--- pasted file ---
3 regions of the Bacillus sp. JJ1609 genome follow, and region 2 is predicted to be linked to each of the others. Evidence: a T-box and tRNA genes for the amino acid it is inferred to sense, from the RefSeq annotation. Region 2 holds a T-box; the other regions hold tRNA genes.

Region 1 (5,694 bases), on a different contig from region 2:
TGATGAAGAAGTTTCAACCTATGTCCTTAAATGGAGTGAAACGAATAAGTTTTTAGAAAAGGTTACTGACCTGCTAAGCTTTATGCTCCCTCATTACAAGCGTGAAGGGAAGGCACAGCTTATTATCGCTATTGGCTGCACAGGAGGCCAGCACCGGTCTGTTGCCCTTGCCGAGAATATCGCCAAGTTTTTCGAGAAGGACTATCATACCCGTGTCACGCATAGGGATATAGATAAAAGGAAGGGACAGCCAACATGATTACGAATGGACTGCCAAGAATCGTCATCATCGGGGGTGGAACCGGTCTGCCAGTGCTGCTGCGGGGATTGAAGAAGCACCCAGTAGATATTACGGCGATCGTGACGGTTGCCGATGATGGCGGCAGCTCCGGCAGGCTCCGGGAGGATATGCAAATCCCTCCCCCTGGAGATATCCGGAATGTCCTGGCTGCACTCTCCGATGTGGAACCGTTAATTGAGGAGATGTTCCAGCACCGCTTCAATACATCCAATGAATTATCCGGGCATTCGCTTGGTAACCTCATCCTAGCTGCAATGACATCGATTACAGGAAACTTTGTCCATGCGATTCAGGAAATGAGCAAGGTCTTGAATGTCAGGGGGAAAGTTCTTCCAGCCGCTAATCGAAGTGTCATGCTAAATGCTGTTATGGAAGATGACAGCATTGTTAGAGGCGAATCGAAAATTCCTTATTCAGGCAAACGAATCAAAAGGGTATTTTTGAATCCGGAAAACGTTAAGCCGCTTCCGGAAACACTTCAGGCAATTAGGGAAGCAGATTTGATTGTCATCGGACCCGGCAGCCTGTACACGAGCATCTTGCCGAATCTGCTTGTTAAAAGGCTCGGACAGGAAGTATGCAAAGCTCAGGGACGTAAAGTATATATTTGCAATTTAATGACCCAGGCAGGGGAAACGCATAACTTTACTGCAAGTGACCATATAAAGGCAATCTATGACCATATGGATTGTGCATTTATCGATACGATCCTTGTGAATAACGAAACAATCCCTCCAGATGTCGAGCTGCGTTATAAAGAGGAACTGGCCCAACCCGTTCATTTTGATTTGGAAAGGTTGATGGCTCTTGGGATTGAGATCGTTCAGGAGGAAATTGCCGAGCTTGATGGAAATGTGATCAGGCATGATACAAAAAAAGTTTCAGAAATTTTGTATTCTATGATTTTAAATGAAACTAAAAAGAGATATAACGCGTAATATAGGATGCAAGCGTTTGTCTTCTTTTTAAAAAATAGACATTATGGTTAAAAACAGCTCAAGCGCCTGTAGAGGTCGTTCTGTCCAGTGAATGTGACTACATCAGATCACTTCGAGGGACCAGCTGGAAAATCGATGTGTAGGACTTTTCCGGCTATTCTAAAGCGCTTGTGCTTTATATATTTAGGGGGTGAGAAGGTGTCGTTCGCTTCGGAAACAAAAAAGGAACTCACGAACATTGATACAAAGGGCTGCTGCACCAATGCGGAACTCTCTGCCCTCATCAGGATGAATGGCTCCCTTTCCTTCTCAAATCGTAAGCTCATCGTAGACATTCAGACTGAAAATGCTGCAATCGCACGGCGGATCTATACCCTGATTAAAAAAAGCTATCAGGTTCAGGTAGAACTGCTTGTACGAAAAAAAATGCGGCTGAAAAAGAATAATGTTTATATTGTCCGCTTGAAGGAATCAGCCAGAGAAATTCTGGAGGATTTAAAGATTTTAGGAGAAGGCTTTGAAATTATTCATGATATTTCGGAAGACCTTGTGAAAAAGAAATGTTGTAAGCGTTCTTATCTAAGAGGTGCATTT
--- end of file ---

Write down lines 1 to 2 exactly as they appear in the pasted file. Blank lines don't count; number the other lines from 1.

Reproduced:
3 regions of the Bacillus sp. JJ1609 genome follow, and region 2 is predicted to be linked to each of the others. Evidence: a T-box and tRNA genes for the amino acid it is inferred to sense, from the RefSeq annotation. Region 2 holds a T-box; the other regions hold tRNA genes.

Region 1 (5,694 bases), on a different contig from region 2: